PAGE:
Kostomantic Rites, as these circumscribed quasi-geomantic rituals are called, can only be carried out by a trained geomancer, and then only one who has already made certain specialist preparations upon a ley nexus beforehand. A kostomancer carries a pack of esoteric paraphernalia with them as a matter of course: these are items of personal significance to the kostomancer, and serve to focus and direct the powers they intend to later wield. In investing the power of the nexus into themselves and these items, they also, unavoidably, acquire a certain amount of residual chaotic ley power (commonly known as flux) until the Rites are performed, rendering further geomancy significantly more dangerous: a kostomancer, therefore, prepares themself to carry out Rites only when they leave their home, and diligently and carefully nullifies those preparations upon returning.

The basic focal point of a Rite is the ritual circle. Inscribed in the fresh blood, hair, or other body matter of the ritualist, it acts to channel and focus the powers the ritualist is about to unleash. The amount of body matter required for a Rite is quite high, and cannot be gained without some harm to the ritualist; this is, however, usually considered worth the price. Once the ritual circle is constructed, the ritualist arranges the other participants, items the Rite will be affecting, and their focusing paraphernalia, around it according to the Rite they are about to perform. Since only things within the ritual circle can be affected by a kostomantic Rite unless the circle is broken during it, it is – by geomantic standards – relatively safe to observe one from outside, although prudent watchers will still keep their distance unless they are actively needed to participate, or to defend the ritual circle from attack.

To perform a Rite, the ritualist must enact the following steps:

  1. Inscribe the Ritual Circle. This requires the body matter (often, but not exclusively, blood) of the ritualist/s leading the Rite. Some Rites also call for the use of the body matter of the participants to reinforce the circle. A circle reinforced in this way is widely considered to be more stable. Once the circle is drawn, nothing should be permitted to enter or leave it until the Rite is complete.
  2. Place the target of the Rite, if it is an item, or direct them should they be a person. Some Rites have multiple targets; others can only accept one.
  3. Place any items used as part of the Rite (if the Rite calls for specific items, e.g. “the dust of a zombie”).
  4. Place any items used to provide power to the Rite, and instruct any participants who will be providing power to the Rite (e.g. a priest may provide a miracle spirit, or a mage offer some of their mana, just as in a geomantic ritual).
  5. Arrange the other participants. Having multiple people present as part of a Rite is usually a stabilising influence, and complex Rites often see the ritualist call on most or all of their companions to aid them. The Belarusian geomancers amongst whom this art originated often swear by having their participants chant, sing, dance, or adopt symbolic poses, as actions taken with the direct intent of enhancing the Rite are thought to improve a Rite’s stability. Participants may hold any items the ritualist deems appropriate.
  6. Arrange the ritual paraphernalia in a pattern the ritualist/s feel is appropriate to the Rite. Some ritualists also inscribe sigils or patterns within their circle, whether in body matter (their own or others’) or with more prosaic tools.
  7. Begin the Rite, with the ritualists and all participants performing as the ritualist/s instructed. This is the most dangerous time. Even simple Rites invariably take several minutes to complete, and if the ritual circle is broken, or items relevant to the Rite are damaged, or worse, destroyed during it, the Rite will most likely fail, and all sorts of unfortunate events may happen.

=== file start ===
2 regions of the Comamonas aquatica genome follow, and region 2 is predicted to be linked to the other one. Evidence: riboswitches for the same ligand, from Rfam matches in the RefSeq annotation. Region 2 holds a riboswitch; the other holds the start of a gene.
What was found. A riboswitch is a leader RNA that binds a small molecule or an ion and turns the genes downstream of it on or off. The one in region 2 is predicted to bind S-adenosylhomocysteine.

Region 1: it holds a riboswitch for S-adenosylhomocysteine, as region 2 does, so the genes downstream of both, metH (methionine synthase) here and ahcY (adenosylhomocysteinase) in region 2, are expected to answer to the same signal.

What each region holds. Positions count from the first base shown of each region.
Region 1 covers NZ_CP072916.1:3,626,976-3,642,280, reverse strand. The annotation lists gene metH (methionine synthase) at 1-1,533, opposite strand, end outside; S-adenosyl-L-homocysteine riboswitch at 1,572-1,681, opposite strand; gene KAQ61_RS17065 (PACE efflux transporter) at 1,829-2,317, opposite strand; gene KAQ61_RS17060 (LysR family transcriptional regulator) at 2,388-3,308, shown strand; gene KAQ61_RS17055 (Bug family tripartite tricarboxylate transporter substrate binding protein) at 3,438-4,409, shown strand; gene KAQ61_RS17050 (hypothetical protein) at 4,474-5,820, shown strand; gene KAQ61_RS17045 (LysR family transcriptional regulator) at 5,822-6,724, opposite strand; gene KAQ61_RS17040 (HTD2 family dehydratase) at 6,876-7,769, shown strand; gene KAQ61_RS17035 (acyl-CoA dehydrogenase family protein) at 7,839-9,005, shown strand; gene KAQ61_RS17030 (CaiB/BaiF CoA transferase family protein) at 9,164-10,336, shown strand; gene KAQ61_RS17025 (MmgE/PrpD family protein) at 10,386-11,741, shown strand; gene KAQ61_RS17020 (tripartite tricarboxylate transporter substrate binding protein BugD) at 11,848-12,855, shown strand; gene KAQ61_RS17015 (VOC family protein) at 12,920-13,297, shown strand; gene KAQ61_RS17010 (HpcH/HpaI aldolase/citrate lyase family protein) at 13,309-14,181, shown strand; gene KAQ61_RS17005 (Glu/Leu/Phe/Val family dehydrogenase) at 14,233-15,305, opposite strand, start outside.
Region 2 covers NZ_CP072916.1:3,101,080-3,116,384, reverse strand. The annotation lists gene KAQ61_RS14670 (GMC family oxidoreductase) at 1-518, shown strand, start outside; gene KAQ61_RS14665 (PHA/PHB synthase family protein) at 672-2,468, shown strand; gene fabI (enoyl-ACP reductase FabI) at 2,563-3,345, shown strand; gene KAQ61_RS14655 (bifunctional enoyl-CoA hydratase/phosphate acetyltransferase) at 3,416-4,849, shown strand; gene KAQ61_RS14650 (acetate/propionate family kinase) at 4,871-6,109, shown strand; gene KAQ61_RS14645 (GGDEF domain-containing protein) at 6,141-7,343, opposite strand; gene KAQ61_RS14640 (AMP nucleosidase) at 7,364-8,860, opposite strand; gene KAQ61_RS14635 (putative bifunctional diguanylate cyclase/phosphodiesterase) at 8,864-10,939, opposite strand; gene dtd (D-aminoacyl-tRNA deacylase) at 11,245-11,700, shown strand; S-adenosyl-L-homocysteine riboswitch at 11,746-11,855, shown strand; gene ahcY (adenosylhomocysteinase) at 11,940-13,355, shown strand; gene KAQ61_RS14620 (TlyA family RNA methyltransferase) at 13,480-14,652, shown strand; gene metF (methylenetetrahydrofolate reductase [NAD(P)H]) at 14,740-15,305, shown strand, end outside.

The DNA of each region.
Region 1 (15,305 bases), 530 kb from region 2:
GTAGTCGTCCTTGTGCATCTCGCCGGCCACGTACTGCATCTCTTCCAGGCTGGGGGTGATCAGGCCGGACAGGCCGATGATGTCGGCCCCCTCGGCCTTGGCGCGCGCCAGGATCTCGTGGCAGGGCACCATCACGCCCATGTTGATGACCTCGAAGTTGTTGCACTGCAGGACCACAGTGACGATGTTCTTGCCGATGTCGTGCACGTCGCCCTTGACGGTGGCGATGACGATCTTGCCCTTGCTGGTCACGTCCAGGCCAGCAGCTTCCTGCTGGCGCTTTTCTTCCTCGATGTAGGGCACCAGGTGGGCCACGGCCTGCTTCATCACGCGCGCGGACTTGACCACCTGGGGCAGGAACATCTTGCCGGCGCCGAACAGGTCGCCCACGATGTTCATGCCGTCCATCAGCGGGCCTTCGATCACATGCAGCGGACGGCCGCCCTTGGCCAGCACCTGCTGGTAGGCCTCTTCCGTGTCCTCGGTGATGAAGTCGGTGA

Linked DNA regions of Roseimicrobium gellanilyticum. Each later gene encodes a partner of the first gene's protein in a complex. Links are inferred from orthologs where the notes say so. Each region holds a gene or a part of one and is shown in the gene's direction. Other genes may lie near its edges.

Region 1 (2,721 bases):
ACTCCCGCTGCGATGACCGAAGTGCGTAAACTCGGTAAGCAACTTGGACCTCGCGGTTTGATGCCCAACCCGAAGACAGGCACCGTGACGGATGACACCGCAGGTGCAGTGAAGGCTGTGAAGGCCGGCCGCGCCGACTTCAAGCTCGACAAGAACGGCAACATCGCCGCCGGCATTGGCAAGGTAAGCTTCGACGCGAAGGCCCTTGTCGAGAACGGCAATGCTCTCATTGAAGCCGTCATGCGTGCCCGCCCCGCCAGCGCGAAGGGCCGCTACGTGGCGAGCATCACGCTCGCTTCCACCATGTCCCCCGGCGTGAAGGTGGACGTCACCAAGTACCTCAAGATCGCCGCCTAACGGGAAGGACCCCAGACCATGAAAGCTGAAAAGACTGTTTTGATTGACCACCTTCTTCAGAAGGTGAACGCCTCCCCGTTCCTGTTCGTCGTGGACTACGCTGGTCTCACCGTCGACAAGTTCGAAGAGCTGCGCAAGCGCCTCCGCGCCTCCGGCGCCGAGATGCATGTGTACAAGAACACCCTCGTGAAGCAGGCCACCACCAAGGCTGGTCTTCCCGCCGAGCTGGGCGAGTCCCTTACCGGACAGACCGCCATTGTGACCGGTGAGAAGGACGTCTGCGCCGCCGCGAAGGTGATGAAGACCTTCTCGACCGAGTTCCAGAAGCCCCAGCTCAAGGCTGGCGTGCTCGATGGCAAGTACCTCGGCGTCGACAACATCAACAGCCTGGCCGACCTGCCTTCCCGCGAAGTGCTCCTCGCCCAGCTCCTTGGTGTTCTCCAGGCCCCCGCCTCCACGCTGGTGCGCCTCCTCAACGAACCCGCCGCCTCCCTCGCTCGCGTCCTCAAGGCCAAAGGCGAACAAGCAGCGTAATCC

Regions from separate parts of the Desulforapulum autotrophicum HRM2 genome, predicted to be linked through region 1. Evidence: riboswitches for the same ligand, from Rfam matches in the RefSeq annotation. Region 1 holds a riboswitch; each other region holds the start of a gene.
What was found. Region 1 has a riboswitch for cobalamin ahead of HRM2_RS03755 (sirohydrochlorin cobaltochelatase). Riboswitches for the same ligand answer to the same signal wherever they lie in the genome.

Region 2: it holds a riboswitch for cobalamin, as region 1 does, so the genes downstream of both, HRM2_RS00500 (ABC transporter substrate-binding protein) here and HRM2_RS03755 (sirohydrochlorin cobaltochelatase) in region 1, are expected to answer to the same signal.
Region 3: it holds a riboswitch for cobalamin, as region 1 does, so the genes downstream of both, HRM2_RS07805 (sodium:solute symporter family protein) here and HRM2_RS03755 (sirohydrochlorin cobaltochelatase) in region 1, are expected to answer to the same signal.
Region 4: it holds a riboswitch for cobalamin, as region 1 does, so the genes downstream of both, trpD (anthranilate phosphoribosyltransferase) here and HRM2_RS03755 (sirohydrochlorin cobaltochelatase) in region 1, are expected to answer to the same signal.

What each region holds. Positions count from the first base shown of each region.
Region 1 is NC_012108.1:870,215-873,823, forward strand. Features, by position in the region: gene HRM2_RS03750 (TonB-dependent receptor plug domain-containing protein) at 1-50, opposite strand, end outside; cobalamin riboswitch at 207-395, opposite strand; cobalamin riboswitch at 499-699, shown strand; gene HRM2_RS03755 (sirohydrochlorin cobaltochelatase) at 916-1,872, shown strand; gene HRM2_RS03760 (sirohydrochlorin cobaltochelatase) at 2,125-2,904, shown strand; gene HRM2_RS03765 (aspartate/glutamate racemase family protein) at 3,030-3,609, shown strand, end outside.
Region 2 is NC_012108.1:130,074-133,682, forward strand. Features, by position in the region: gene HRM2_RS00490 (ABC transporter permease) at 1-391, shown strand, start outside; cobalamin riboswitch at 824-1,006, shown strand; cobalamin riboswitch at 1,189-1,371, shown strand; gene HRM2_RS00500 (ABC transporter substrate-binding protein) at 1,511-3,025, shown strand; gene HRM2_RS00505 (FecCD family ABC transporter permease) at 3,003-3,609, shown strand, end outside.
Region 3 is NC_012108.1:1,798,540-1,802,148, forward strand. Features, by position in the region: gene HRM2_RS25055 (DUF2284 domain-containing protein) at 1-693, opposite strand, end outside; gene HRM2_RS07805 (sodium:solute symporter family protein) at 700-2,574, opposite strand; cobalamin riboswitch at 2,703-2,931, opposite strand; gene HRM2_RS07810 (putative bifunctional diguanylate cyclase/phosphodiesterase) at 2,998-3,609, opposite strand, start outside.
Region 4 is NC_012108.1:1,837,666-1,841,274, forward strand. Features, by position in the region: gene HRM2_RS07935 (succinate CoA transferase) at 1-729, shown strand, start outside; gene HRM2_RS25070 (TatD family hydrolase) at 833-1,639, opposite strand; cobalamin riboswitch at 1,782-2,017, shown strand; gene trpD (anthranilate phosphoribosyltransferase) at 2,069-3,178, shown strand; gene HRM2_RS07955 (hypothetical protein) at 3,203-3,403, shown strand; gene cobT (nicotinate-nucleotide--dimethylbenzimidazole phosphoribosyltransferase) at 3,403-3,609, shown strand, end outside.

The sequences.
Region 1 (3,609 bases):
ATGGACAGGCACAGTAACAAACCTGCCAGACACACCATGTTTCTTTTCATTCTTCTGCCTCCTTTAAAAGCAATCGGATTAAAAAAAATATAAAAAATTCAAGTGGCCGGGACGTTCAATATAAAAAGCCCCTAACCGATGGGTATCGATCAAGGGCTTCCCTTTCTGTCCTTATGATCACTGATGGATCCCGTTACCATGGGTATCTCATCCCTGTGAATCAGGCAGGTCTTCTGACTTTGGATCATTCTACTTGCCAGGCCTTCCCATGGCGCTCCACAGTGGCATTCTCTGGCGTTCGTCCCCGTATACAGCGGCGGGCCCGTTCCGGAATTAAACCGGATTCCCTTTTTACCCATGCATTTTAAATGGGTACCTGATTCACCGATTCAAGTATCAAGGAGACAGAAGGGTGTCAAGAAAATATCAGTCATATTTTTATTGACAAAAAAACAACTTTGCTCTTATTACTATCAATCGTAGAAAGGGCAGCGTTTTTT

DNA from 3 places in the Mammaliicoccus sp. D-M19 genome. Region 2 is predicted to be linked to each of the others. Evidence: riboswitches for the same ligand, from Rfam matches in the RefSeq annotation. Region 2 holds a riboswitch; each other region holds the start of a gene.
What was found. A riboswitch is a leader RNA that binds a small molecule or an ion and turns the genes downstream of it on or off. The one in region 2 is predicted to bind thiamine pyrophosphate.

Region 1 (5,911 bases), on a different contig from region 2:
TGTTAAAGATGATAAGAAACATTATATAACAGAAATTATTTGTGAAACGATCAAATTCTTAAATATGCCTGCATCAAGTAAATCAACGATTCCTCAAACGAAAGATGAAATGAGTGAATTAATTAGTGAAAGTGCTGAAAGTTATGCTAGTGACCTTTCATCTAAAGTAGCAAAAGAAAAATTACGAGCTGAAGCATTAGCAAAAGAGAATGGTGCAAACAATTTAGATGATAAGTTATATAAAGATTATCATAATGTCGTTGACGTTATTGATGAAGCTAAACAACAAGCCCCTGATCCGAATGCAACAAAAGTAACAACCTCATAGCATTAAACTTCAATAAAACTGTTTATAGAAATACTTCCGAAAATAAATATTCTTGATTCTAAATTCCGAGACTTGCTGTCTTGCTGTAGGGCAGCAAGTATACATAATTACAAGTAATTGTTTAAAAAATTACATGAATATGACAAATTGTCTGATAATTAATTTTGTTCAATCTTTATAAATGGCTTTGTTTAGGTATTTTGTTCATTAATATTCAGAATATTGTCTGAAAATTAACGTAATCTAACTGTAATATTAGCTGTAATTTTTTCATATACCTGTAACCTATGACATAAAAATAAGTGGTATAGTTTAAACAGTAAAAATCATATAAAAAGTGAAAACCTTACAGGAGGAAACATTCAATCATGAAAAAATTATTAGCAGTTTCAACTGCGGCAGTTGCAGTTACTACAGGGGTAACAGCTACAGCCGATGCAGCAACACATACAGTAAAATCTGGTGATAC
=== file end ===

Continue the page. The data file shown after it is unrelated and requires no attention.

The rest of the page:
Provided that the Rite was successful, the effects the ritualist sought will occur with remarkable reliability. The inherent instability of geomancy cannot be fully negated, however, and a Rite performed without certain safeguards is likely to cause significant backlash to all within its circle. In general, Rites of a higher level of power are more likely to have dangerous effects, as are Rites for which power is provided at a significantly different level (greater or lesser) than the Circle of the Rite. Things that have been said to improve the stability of Rites include:

  • The arrangement of ritual paraphernalia within the ritual circle.
  • Chanting, singing, humming, or speaking by participants.
  • Dancing, posing, or other ritualised motions carried out by participants, e.g. proffering items at appropriate moments of the Rite.
  • Body matter of participants used to reinforce the ritual circle, within the ritual circle as ritual paraphernalia for stabilisation, or both.

It has also been reported that certain items may have special properties that may help to stabilise a Rite – although, equally, some items may have properties that would destabilise it.

Other things known, or widely expected, to destabilise a Rite include:

  • The power provided to the Rite being significantly different to the Circle of the Rite. A Rite classed loosely as “of the Fourth Circle” will be quite unstable if given enough power for a Seventh Circle Rite – or if given barely sufficient power for a First Circle Rite!
  • The ritual circle being crossed during the Rite.
  • Participants doing other than as instructed – even in dire emergency, deviating from the ritualist’s intent may cause significant disruption.
  • The ritualist being distracted is potentially the greatest danger of all, as if the ritualist lets their concentration on the powers they are wielding slip for more than an instant, they may escape the ritualist’s grasp, causing the Rite to fail and wreaking unpredictable havoc on anyone within the ritual circle.

It is also said, though rarely tested, that two kostomancers working together to perform the same Rite may successfully conduct Rites of a higher circle than either could alone. In this case, the kostomancers must both supply their body matter to the ritual circle, and both actively participate in the Rite. It is generally held that in these cases, the kostomancer who devised the Rite should take the lead in instructing their co-ritualist.